MEMBERS of the Family Networking Burial Club have a reason to be a family today.
Family Networking, the society from Kagiso in the West Rand, would not have existed if 12 families did not join together in 1999 to make it happen.
The members were tired of handing over R20 for every relative’s funeral. Jabu Mathenjwa, society secretary, said the R20 contribution was not enough to bury a dead person even though they were doing it out of love.
“We formed the burial society to give our deceased family members a decent burial.”
Jabu said the family comes from Daveyton, Alexandra, Soweto, the Vaal and Dennilton in Limpopo. They meet on the first Sunday of every month to pay R300 for each family.
Of this money, R50 is for catering and R100 is saved for burials. The other R50 goes to the host of the day to do whatever they want with the money.
Jabu said they used to pay their members R2 000 if they lost a loved one.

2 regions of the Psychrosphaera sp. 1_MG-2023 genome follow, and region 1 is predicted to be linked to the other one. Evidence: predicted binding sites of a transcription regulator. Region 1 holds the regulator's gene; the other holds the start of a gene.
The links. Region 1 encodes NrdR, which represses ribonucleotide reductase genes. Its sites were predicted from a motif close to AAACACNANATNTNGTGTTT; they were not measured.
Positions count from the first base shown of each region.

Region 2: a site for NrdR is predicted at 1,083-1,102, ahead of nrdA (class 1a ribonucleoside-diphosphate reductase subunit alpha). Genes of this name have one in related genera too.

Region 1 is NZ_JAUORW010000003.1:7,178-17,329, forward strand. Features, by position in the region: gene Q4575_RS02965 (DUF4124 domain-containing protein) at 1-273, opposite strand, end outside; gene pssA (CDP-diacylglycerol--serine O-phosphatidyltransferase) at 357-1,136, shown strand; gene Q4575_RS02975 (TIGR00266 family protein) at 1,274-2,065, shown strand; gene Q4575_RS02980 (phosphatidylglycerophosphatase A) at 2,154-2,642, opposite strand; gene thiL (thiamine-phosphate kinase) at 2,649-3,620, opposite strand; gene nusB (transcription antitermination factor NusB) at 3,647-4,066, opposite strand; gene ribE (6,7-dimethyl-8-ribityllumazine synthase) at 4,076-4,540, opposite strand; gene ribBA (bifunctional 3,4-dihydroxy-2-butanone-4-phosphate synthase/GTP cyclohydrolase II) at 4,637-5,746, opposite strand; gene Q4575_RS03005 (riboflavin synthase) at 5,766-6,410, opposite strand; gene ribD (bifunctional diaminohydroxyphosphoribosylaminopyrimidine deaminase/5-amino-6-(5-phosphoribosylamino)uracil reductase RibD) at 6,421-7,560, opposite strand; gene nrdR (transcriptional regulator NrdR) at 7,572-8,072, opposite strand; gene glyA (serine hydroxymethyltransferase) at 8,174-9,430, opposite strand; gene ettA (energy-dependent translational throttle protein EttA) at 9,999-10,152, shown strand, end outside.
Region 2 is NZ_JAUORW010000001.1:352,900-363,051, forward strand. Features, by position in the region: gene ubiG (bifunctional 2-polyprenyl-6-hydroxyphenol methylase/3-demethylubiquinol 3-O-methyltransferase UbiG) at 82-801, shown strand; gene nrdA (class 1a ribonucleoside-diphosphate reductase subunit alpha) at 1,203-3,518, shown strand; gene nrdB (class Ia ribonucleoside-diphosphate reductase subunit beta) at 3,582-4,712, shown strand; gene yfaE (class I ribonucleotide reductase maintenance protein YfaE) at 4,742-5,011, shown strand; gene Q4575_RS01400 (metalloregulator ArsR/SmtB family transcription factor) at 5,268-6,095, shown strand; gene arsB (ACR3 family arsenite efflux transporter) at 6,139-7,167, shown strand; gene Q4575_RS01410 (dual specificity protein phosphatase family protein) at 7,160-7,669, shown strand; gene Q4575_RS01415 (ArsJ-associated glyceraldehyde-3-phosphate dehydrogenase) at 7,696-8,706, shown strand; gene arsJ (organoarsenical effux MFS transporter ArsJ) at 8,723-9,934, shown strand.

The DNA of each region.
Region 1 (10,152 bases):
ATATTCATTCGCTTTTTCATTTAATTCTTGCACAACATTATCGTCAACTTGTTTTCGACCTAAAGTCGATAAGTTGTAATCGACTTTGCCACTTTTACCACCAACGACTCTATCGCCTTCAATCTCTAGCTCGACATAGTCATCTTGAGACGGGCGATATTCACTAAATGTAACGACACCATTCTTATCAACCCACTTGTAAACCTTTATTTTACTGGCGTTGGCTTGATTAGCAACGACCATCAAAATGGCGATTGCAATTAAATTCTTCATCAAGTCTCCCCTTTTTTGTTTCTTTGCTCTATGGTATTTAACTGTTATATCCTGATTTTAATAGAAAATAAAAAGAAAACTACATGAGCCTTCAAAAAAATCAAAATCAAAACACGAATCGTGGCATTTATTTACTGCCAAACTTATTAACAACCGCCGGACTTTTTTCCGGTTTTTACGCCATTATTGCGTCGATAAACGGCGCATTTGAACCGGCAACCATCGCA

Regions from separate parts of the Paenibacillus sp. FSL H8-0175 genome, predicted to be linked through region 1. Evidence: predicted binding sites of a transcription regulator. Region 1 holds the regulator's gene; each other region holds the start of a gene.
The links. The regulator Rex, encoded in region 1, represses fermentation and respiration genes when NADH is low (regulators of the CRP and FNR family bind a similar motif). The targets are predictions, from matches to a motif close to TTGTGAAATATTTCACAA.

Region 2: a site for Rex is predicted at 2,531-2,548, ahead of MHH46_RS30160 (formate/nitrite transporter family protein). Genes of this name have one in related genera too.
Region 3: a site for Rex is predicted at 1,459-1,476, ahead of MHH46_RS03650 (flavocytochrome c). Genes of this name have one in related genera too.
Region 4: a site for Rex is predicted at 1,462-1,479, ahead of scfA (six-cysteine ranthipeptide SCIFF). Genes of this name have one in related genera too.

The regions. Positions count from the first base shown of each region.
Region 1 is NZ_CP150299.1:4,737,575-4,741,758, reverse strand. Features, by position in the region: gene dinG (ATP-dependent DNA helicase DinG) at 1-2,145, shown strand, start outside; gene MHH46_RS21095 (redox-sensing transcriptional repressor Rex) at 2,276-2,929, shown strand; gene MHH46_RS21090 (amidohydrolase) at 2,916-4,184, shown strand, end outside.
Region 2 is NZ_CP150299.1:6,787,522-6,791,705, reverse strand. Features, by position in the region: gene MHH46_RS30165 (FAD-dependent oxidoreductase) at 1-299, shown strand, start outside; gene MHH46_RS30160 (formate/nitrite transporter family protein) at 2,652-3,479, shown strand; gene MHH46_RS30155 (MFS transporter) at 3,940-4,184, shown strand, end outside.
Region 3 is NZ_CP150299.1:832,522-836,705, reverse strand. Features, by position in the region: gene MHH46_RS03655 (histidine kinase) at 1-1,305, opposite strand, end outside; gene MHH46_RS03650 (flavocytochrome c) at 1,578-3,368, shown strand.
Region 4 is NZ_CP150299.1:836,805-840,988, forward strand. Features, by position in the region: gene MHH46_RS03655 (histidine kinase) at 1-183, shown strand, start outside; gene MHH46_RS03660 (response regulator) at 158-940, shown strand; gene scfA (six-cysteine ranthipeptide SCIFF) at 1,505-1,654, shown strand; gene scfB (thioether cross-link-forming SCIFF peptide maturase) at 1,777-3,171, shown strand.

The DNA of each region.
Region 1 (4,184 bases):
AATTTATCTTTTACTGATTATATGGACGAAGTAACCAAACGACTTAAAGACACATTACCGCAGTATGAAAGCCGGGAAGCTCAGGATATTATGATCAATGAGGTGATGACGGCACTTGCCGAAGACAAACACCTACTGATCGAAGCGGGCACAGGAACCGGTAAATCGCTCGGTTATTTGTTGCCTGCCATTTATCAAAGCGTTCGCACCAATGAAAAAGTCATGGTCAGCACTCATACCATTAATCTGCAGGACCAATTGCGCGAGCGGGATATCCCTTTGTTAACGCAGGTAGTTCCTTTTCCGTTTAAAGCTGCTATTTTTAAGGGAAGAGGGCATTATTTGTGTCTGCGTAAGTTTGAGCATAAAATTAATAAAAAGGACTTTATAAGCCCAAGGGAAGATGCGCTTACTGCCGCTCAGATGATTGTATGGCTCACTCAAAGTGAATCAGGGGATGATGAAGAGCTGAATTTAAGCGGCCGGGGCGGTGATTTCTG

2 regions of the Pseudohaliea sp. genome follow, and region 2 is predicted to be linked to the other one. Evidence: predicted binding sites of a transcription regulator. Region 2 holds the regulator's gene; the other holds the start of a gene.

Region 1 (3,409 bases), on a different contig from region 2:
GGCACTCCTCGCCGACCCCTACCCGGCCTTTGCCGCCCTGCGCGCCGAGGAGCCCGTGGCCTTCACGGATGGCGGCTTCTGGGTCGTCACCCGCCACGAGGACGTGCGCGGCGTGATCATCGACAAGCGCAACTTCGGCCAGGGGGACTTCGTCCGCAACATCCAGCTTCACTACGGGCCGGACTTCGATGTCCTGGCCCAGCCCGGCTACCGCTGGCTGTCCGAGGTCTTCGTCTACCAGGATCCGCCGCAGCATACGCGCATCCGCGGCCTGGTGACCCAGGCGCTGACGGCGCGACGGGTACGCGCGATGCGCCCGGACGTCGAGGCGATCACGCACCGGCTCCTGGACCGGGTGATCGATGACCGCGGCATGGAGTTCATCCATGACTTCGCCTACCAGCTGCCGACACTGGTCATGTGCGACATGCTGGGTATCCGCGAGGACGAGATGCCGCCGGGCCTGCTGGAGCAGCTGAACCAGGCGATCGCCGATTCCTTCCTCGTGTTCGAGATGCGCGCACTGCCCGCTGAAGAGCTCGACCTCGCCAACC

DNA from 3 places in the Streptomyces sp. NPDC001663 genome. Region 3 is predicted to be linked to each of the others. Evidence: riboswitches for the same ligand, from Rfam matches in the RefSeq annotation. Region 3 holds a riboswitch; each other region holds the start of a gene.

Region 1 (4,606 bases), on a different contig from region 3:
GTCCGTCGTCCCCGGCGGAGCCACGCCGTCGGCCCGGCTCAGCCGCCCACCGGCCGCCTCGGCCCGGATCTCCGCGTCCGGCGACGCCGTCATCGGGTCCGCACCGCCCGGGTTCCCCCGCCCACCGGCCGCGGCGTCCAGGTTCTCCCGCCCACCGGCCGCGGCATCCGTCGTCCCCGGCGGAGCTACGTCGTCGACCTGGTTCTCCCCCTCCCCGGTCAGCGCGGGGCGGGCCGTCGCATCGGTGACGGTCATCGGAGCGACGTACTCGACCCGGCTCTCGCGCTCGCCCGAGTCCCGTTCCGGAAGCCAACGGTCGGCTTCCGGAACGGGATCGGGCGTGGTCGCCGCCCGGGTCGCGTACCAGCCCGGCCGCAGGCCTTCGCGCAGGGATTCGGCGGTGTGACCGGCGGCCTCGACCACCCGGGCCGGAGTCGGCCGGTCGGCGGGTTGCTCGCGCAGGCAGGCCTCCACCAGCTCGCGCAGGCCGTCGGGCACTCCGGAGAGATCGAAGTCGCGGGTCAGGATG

But since then everything has become expensive these days, so they decided to increase their burial money to R12 000 for the main member and their spouses, while children and other immediate dependents get half the money for their funeral.
The society originated from Limpopo. Back then anyone with their surname was welcomed to the family, but for now they have enough.
Every December, they go on an outing together with their immediate families to enjoy themselves – sometimes at the park or at a member’s place. They also give each other presents.
Jabu said some members also belong to other burial societies outside but their family society is the most important one.
“We want other families out there to do the same thing as we are doing and bond.”
He said families must not wait to meet until there is a death among them – they should meet often so that their children can meet each other and know their roots and relatives.